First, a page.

As statisticians in mathematics departments, we have both spent many department meetings, departmental reviews, and water-cooler conversations discussing the merits of various different curricular decisions with respect to the calculus sequence (“Why not take linear algebra before calculus III??”), upper division electives (“But those classes are needed for graduate school!”), and number and order of courses required for the mathematics major/minor. Recently, more of those discussions have related to critical components of the statistics curriculum, and how courses from mathematics ensure that statistics students have a solid quantitative foundation. These kinds of conversations reinforce the fact that there are strong connections between mathematics and statistics, and these connections can and do affect decisions about undergraduate curricula.
More generally, this is an exciting time to be in a quantitative field. The amount of data available is staggering and there is no end to the need for models that harness the deluge of information presented to us every day. Mathematicians, Statisticians, Data Scientists, and Computer Scientists will all play substantial roles in moving quantitative ideas forward in a new data driven age. To be clear, there are challenges as well as opportunities in what lies ahead, and how we move forward – particularly with respect to training the next generation of mathematical, statistical, and computational scientists – requires deep and careful thought.
The goal of this blog post is to share some of the recent pedagogical ideas in statistics with our mathematician colleagues with whom we – as statisticians – are intimately engaged in building curricula. We hope that the description of the recent developments will open up larger conversations about modernizing both statistics and mathematics curricula. Many of the ideas below on engaging students in and out of the classroom, connecting courses in sequence or in parallel, and assessing new programs are relevant to all of us as we work to better our own classrooms.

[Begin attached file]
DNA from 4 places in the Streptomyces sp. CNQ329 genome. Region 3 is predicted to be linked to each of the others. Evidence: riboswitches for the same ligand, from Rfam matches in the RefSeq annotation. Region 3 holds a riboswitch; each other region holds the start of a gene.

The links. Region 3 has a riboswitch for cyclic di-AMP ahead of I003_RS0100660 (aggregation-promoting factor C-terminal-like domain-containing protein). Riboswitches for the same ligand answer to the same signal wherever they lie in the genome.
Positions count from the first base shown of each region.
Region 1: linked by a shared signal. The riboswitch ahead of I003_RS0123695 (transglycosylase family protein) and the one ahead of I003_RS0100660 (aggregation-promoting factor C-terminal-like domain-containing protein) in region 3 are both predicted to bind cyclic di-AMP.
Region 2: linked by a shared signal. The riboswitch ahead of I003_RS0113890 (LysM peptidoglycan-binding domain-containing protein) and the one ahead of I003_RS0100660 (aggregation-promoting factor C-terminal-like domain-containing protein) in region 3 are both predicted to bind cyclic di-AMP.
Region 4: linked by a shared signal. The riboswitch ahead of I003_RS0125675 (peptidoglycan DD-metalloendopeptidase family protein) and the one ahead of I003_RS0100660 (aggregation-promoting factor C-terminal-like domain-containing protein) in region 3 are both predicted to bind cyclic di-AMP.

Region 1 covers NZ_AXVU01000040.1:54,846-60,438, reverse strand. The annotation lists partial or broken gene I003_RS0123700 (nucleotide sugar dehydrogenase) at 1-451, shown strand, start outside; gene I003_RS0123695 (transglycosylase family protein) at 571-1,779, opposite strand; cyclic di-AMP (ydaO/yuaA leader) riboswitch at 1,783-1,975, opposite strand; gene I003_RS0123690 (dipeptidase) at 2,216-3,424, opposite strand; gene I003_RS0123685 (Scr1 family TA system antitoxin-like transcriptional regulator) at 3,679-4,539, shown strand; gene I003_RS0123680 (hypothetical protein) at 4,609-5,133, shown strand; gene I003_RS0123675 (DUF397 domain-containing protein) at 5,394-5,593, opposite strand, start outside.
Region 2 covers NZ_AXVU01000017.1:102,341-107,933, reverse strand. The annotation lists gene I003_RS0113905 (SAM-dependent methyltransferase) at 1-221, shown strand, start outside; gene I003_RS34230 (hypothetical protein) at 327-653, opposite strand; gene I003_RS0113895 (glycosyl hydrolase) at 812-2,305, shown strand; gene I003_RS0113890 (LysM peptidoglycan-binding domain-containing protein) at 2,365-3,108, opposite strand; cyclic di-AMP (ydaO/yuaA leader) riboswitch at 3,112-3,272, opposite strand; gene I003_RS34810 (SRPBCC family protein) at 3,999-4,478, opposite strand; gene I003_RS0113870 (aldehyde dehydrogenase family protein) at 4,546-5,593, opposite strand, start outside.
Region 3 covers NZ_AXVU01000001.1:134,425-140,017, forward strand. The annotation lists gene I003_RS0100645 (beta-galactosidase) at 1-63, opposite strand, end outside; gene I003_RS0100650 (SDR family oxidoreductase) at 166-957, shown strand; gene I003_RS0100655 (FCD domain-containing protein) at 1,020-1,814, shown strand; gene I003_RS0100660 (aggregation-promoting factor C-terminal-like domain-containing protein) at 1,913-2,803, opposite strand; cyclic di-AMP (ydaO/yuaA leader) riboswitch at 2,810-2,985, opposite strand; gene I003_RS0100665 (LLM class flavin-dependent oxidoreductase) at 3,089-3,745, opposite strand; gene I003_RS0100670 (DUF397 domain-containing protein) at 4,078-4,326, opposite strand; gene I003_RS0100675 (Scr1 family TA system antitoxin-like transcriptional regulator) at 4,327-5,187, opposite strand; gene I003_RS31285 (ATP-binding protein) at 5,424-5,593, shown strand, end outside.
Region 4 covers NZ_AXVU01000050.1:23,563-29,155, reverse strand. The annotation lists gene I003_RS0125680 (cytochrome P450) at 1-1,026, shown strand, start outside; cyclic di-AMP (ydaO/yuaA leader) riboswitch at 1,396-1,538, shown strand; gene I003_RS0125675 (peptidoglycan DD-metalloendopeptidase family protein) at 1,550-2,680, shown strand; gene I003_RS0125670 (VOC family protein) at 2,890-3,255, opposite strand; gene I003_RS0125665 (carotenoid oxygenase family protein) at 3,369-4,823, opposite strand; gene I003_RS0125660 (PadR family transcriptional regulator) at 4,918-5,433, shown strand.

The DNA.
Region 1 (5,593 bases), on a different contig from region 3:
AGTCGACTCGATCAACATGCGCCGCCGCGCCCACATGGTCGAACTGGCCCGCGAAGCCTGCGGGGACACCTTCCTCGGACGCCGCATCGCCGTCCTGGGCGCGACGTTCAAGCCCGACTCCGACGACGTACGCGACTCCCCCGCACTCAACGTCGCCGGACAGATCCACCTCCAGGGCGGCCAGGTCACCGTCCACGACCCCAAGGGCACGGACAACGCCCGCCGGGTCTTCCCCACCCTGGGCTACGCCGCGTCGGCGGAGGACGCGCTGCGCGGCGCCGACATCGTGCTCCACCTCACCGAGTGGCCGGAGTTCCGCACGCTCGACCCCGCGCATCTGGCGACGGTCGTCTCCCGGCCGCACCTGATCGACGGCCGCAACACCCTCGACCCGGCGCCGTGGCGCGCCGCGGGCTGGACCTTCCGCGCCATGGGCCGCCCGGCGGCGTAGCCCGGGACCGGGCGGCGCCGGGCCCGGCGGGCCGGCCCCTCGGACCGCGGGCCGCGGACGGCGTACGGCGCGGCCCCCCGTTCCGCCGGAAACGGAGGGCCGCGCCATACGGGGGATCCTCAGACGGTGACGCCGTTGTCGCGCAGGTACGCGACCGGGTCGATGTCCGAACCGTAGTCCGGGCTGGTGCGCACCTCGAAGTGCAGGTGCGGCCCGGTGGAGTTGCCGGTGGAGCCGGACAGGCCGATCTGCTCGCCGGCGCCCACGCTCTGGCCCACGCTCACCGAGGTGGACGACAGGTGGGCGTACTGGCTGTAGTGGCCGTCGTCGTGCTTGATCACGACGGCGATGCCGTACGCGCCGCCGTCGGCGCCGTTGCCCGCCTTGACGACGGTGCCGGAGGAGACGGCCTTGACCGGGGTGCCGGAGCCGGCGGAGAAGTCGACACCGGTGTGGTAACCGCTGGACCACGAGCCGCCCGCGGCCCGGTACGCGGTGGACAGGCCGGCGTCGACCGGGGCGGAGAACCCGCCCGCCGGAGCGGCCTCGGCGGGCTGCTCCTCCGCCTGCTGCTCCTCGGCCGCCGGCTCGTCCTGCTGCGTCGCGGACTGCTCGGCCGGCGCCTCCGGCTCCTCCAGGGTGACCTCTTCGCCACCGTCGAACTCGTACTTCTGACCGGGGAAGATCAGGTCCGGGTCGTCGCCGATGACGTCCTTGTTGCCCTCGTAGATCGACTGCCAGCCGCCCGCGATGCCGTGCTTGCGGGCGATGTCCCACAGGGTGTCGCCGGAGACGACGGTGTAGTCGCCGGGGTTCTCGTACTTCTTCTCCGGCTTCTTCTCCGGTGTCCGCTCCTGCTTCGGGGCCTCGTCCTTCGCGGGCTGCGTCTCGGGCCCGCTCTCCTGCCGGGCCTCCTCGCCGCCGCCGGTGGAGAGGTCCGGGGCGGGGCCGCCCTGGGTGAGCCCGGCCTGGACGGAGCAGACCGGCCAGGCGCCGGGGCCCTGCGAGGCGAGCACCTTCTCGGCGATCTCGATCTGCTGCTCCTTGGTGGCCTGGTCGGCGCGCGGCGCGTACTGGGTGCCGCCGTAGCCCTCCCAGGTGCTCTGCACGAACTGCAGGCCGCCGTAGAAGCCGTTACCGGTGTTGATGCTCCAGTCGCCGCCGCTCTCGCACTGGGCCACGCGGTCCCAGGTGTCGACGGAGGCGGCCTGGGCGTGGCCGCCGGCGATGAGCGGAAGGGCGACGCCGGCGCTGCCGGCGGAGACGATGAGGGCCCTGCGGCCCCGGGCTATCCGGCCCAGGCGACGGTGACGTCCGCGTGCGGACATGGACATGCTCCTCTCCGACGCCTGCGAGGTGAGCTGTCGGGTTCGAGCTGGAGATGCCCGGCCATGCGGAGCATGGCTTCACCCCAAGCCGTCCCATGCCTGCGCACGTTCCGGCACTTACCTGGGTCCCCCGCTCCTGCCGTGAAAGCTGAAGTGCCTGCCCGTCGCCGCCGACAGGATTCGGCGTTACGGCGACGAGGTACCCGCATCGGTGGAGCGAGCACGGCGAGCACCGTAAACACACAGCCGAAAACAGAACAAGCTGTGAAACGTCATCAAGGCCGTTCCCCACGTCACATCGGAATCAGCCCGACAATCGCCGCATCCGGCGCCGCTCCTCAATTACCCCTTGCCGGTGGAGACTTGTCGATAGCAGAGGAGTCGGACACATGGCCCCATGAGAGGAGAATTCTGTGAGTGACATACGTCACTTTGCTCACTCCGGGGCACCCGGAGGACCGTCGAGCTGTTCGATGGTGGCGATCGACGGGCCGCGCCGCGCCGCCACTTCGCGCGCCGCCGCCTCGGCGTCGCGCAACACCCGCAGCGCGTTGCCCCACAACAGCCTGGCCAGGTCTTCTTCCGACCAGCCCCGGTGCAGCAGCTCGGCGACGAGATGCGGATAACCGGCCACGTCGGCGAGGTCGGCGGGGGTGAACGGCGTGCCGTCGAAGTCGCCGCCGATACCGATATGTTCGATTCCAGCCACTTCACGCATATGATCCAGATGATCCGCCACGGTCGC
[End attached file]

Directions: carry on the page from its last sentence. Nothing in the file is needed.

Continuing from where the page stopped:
We spent 18 months as part of a committee whose purpose was to revise the American Statistical Association’s Undergraduate Curriculum Guidelines (posted here). These new recommendations provide a flexible structure to ensure that students receive the necessary background and critical and problem solving skills to thrive in our increasingly data-centric world. Through our work on the undergraduate statistics guidelines committee, we were excited by many interesting and innovative ideas our colleagues were implementing in and about their own classrooms. This led us to co-edit a special issue of The American Statistician on Statistics and the Undergraduate Curriculum (December, 2015, including a guest editorial). In this blog post, we briefly describe several of the articles of this special issue, with the goal of familiarizing the readers with some of the issues and innovations that statisticians have implemented in their undergraduate classrooms. Many mathematicians teach introductory and advanced statistics courses, and we believe they have a vested interest in what statisticians can and should know mathematically. Additionally, they are likely interested in additional reflections on and ideas for their own classes. Our hope is that the special issue of TAS can be a valuable resource for those interested in statistics and the mathematical sciences at the undergraduate level.